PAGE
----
premotor area
Broca's area

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Supplementary motor area:

Is important for the initiation of movement, orientation of the eyes and head, and planning bimanual and sequential movements

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Premotor area

Controls trunk and girdle muscles via the medial upper motor neurons

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Broca's area:

Is responsible for planning movements of the mouth during speech and the grammatical aspects of language. It is usually in the left hemisphere

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Association areas:

Dorsolateral Prefontal Cortex
Parietotemporal Asso. Cortex
Ventral and Medial Dorsal Prefrontal Assocs. Cortex

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Dorsolateral Prefrontal Cortex

Functions include self-awareness and executive functions
basal ganglia functional loop

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Executive functions of dorsolateral prefrontal Cortex:

Deciding on a goal
Planning how to accomplish the goal
Executing a plan
Monitoring the execution of the plan

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Parietotemporal Association Cortex:

Cognitive intelligence
Problem-solving and comprehension of communication and of spatial relationships

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Ventral and Medial Dorsal prefrontal Association cortex:

impulse control, personality, and reactions to surroundings

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Ventral prefrontal association area:

connects with areas that regulate mood (subjective feelings) and affect (observable demeanor)

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Medial dorsal prefrontal cortex:

perceives other’s emotions and makes assumptions about what other people believe and their intentions

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Three types of memory:

working
declarative
procedural

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Working

temporary storage and manipulation of information

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Declarative:

facts, events, concepts, and locations

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Procedural

knowledge of how to do actions and skills
skill, habit, nonconscious memory, or implicit memory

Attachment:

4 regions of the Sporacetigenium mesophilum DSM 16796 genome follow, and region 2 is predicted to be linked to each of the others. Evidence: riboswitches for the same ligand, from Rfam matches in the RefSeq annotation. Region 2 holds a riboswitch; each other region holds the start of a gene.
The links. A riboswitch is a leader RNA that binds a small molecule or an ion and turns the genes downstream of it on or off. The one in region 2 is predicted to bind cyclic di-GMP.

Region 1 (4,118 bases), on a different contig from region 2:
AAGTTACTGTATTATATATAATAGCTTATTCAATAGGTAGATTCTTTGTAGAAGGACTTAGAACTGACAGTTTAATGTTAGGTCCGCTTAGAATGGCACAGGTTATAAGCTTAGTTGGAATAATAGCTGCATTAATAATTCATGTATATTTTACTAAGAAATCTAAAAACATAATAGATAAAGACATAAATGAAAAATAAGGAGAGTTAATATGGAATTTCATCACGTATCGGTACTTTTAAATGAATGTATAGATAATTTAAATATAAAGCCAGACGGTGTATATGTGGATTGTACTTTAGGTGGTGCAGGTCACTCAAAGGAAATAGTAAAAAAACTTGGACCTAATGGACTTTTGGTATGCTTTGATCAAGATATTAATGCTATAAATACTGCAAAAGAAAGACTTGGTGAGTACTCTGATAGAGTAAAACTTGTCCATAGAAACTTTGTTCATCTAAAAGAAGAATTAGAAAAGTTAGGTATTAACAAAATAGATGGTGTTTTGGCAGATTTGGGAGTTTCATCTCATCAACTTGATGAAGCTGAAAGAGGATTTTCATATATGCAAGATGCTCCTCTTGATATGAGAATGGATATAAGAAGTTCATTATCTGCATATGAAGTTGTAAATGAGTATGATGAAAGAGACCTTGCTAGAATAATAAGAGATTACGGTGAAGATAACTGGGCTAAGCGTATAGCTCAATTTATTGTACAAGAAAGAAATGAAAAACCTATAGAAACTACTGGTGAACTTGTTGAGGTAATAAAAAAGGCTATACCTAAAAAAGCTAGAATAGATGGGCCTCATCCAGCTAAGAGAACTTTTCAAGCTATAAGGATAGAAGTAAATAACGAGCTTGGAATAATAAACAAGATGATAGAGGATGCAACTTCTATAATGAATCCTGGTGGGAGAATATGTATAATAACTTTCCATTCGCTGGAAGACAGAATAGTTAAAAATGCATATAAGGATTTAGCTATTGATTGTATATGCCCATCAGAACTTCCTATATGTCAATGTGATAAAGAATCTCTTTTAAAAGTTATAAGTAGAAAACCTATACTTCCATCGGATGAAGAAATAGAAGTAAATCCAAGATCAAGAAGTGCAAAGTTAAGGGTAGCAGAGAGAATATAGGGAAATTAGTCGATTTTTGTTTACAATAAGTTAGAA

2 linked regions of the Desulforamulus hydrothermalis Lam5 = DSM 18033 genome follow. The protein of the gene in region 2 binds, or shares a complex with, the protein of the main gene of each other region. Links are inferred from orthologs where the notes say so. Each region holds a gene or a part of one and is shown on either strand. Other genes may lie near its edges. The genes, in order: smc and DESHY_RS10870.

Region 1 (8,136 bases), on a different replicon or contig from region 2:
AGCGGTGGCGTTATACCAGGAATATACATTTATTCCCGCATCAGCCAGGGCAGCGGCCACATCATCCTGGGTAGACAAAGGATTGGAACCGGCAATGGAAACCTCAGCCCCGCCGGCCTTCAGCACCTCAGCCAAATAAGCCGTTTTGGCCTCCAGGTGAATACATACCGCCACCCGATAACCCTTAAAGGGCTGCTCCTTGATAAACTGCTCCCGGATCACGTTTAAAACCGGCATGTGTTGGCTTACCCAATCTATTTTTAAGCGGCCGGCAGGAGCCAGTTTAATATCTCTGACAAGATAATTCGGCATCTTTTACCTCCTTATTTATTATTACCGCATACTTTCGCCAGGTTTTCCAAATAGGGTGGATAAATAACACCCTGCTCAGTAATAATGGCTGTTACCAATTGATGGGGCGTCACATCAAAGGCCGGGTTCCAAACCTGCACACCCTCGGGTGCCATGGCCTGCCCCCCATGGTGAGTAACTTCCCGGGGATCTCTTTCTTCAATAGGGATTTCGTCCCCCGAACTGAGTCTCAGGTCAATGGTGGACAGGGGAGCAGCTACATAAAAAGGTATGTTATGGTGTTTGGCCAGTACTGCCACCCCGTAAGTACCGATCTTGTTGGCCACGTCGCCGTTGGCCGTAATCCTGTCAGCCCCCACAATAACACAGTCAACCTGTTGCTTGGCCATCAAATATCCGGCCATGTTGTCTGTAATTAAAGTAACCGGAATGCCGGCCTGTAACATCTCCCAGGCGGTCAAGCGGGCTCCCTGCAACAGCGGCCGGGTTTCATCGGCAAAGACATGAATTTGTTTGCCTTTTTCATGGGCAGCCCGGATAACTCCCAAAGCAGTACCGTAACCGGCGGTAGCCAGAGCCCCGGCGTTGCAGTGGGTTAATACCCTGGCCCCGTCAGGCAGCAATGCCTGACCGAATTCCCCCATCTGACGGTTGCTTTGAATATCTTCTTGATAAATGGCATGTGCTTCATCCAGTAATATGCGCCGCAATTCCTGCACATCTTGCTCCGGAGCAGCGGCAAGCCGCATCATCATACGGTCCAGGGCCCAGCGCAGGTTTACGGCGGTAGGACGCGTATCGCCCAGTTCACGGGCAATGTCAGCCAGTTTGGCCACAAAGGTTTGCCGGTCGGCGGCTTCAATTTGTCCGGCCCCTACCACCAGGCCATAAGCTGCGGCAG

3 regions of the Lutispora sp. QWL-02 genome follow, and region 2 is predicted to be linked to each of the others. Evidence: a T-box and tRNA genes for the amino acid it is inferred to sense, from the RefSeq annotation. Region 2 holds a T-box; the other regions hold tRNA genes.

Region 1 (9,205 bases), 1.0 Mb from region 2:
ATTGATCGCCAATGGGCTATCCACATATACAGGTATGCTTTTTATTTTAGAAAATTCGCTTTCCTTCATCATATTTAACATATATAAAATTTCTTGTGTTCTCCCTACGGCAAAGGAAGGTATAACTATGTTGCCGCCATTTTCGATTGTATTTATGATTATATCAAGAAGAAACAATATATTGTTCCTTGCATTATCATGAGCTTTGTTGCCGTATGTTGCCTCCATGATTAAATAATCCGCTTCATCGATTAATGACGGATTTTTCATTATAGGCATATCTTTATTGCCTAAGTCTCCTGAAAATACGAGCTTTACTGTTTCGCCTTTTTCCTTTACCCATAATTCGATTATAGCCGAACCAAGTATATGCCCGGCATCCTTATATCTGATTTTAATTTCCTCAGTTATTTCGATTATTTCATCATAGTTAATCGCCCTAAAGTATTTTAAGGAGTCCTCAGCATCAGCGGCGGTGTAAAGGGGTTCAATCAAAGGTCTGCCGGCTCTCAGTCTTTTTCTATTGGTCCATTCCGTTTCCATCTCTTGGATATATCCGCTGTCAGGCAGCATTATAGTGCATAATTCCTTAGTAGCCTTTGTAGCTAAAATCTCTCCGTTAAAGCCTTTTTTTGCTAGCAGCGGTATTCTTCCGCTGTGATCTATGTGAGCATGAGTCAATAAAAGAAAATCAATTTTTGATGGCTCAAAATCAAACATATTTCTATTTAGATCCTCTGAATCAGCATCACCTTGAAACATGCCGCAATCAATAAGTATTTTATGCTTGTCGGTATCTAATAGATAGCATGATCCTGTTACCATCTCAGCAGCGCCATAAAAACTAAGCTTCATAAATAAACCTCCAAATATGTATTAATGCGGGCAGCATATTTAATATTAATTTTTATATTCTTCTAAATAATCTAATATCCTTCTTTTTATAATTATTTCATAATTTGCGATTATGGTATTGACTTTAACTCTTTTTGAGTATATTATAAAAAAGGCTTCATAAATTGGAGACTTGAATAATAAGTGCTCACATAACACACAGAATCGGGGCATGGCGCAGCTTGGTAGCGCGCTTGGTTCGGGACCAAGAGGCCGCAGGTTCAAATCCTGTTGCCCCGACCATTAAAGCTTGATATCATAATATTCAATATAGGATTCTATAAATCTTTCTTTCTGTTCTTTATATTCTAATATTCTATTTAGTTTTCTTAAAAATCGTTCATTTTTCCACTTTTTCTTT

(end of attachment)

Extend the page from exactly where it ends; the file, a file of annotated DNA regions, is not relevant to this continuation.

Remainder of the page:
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Three stages identified for motor learning:

Cognitive
Associative
Automatic

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Where does comprehension of spoken language occur?

Wernicke’s area.

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Broca's area:

left frontal lobe, provides instructions for language output

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Disorder of primary sensory area:

Loss of Discriminative Sensory Information

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Disorders of secondary sensory area:

agnosis:
asterognosis
visual agnosia
prosopagnosia

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Disorder to motor planning area:

apraxia

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Apraxia:

knowledge of how to perform a skill is lost

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Constructional apraxia:

Deficit impairs the ability to draw and to arrange objects correctly in space

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Motor perservation:

uncontrollable repetition of a movement

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Broca's aphasia:

difficulty expressing oneself using language or symbols

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Disorders of primary motor cortex

dysarthria

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Dysarthria

speech disorder resulting from spasticity or paresis of the muscles used for speaking

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Spastic dysarthria

Is caused by damage to the upper motor neurons.
Is characterized by harsh, awkward speech

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Flaccid dyarthria:

Is caused by damage to the lower motor neurons (CN IX, X, XII).
Is characterized by paresis of speech muscles

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Disorders of dorsolateral prefrontal association cortex:

causes apathy, lack of goal-directed behavior, difficulty with executive functions: choosing goals, planning, executing plans, and monitoring the execution of a pla

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Disorder of parietotemporal association area:

Damage to this area in the LEFT hemisphere causes Wernicke’s aphasia.
Damage to the same area in the RIGHT hemisphere causes deficits in directing attention, comprehending space and understanding nonverbal communication